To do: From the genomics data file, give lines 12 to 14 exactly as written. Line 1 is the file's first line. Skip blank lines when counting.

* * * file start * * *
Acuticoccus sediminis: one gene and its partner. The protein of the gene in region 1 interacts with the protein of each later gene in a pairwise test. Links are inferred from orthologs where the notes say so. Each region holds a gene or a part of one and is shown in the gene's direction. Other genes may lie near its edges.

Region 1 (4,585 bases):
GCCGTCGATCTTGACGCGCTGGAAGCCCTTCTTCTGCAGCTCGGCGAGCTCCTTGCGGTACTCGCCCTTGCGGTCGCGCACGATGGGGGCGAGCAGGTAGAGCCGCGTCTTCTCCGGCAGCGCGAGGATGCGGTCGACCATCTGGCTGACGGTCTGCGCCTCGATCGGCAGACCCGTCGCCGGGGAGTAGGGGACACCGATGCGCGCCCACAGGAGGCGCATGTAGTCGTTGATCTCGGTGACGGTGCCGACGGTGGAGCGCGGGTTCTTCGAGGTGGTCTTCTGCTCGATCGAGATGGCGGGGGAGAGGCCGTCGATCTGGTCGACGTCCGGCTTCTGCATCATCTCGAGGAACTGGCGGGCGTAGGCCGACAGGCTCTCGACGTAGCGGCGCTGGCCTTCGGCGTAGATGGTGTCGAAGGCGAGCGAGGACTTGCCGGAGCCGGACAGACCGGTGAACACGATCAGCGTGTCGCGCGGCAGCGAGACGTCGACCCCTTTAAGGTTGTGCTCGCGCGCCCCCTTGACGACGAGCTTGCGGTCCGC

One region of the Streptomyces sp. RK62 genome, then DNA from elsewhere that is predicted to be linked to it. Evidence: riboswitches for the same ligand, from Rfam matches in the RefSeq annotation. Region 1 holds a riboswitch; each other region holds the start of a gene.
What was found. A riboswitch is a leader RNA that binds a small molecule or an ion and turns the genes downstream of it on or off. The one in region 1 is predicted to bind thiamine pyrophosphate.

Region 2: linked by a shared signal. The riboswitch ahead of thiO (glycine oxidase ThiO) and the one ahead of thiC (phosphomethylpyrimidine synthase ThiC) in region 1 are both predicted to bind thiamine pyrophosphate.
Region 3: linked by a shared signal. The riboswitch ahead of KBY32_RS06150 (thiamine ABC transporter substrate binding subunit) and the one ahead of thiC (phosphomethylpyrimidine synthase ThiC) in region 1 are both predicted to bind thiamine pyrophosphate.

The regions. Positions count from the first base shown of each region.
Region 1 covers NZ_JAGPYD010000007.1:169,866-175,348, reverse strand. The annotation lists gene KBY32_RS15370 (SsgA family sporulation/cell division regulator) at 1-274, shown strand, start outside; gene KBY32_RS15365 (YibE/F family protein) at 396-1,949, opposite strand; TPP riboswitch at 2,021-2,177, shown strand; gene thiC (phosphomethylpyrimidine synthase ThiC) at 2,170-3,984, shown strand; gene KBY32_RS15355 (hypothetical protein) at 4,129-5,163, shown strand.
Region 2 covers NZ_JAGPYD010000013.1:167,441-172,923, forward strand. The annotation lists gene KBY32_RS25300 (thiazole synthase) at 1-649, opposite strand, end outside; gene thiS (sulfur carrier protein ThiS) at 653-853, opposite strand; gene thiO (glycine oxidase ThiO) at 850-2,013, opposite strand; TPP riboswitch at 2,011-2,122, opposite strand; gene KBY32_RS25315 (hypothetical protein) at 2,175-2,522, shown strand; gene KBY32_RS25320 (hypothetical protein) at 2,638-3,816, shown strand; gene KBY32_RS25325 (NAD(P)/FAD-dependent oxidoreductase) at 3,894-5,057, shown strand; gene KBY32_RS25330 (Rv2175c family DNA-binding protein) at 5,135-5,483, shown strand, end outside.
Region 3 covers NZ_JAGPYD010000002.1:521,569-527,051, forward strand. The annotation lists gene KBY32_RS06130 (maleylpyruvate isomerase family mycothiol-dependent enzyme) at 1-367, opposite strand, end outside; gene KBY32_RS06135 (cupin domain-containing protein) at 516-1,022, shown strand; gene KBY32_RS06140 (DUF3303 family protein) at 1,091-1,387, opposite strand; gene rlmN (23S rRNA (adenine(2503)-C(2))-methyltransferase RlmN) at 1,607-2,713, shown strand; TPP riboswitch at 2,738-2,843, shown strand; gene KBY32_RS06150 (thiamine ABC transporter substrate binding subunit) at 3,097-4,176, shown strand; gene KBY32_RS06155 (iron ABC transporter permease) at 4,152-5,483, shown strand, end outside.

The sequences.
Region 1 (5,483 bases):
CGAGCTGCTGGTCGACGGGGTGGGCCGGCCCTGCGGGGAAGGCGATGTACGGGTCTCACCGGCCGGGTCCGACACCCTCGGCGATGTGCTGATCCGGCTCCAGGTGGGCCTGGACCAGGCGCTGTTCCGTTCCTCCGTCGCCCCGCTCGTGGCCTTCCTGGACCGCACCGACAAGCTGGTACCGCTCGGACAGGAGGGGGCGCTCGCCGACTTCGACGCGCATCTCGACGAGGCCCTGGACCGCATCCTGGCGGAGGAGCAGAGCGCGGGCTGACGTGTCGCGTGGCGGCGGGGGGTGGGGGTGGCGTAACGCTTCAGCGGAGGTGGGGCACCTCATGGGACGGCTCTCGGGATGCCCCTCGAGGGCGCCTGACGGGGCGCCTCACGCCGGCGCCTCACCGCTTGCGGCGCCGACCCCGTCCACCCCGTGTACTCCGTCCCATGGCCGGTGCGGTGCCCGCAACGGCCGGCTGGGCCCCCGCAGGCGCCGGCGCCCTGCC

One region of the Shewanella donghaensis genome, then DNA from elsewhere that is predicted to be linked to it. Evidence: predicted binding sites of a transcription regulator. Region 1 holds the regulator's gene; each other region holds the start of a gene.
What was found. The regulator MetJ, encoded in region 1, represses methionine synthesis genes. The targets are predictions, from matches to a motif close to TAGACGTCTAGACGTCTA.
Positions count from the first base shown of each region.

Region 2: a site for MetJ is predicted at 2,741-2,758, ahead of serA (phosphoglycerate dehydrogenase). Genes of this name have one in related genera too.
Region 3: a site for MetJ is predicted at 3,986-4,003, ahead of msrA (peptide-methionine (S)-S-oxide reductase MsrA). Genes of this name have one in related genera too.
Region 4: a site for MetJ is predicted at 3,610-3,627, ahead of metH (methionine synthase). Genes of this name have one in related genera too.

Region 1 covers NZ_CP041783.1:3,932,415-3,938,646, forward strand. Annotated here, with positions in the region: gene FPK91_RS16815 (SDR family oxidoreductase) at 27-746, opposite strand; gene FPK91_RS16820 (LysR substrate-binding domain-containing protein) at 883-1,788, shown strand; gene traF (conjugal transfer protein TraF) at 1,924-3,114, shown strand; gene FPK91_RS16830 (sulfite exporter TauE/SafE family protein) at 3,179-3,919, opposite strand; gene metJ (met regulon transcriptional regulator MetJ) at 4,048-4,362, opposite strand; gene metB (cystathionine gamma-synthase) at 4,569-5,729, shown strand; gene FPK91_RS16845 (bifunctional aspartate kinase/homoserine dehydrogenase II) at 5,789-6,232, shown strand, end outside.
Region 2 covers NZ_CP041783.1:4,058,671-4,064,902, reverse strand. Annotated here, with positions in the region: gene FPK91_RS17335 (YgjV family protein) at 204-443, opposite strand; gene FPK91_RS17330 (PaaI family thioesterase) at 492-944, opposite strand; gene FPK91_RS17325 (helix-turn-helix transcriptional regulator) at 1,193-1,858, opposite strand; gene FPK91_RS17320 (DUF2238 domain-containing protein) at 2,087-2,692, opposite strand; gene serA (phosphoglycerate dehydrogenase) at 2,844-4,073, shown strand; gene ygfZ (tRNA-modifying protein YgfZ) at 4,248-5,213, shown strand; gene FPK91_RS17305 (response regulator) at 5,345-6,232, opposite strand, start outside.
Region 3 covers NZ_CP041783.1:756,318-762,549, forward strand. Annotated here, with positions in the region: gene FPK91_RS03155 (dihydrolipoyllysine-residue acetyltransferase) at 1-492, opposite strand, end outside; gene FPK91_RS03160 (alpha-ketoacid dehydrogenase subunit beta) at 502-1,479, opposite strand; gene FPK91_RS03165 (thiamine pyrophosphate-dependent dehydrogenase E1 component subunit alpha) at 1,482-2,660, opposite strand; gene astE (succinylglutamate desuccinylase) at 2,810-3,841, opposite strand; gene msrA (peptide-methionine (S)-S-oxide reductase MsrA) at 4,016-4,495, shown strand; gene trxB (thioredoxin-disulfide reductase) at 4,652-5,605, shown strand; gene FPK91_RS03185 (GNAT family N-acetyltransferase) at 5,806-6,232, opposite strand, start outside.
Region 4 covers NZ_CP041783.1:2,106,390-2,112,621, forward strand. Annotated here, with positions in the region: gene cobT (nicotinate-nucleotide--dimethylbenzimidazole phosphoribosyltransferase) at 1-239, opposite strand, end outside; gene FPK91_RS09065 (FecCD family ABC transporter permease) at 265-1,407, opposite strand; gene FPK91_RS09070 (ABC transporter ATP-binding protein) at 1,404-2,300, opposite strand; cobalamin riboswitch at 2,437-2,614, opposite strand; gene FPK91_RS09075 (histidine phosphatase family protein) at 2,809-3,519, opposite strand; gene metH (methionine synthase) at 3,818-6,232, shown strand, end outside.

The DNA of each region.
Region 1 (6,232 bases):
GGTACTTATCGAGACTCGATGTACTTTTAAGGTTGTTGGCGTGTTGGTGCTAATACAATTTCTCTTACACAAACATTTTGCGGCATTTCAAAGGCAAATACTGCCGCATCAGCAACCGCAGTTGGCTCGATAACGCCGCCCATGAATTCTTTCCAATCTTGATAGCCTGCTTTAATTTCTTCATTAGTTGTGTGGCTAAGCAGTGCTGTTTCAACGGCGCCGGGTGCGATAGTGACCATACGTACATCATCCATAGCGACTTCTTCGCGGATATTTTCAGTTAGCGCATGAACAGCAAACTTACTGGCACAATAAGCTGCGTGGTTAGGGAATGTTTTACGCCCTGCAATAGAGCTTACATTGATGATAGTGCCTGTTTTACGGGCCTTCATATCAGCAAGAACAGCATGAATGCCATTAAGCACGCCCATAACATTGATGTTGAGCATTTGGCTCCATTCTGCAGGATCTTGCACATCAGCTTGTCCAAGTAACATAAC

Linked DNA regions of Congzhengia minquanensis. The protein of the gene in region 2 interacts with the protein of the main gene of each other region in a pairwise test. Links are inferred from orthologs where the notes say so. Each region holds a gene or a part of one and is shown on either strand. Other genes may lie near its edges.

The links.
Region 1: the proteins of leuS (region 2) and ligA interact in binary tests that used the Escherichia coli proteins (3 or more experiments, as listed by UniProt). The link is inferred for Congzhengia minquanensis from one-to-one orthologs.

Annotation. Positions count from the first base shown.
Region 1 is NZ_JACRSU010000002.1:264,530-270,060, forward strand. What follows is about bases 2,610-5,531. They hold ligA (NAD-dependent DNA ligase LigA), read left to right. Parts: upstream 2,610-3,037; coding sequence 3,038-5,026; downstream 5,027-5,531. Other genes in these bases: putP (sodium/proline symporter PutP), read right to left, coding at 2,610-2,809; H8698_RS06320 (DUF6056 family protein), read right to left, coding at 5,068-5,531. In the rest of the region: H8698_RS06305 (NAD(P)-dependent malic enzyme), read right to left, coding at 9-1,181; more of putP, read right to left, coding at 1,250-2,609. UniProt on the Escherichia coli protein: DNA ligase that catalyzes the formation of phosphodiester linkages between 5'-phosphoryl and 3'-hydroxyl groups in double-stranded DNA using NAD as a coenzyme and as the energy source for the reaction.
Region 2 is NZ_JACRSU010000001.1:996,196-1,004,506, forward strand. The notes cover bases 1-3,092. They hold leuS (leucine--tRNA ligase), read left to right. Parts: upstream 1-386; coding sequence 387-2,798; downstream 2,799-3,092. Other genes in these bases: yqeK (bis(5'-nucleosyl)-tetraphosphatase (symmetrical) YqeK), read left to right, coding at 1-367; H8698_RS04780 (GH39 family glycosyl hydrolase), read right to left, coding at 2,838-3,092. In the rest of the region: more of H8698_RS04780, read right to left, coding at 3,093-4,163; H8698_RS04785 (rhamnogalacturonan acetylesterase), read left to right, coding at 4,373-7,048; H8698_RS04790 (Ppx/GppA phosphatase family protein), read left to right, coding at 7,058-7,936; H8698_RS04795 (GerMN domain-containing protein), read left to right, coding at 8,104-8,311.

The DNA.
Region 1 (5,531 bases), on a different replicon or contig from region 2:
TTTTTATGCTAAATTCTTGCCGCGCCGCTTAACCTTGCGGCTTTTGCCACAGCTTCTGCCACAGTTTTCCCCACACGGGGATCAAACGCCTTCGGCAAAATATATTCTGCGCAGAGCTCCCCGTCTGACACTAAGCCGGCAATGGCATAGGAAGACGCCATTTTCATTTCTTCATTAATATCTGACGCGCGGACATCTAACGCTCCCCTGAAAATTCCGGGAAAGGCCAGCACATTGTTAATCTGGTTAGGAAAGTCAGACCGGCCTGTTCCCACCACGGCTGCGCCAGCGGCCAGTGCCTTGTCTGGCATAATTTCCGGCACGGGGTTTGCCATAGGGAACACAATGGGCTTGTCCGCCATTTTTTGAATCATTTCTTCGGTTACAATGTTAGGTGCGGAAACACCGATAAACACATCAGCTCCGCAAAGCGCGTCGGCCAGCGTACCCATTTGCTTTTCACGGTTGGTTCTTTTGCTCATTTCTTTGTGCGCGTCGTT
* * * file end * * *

The sequences.
Region 1 (5,483 bases):
CGAGCTGCTGGTCGACGGGGTGGGCCGGCCCTGCGGGGAAGGCGATGTACGGGTCTCACCGGCCGGGTCCGACACCCTCGGCGATGTGCTGATCCGGCTCCAGGTGGGCCTGGACCAGGCGCTGTTCCGTTCCTCCGTCGCCCCGCTCGTGGCCTTCCTGGACCGCACCGACAAGCTGGTACCGCTCGGACAGGAGGGGGCGCTCGCCGACTTCGACGCGCATCTCGACGAGGCCCTGGACCGCATCCTGGCGGAGGAGCAGAGCGCGGGCTGACGTGTCGCGTGGCGGCGGGGGGTGGGGGTGGCGTAACGCTTCAGCGGAGGTGGGGCACCTCATGGGACGGCTCTCGGGATGCCCCTCGAGGGCGCCTGACGGGGCGCCTCACGCCGGCGCCTCACCGCTTGCGGCGCCGACCCCGTCCACCCCGTGTACTCCGTCCCATGGCCGGTGCGGTGCCCGCAACGGCCGGCTGGGCCCCCGCAGGCGCCGGCGCCCTGCC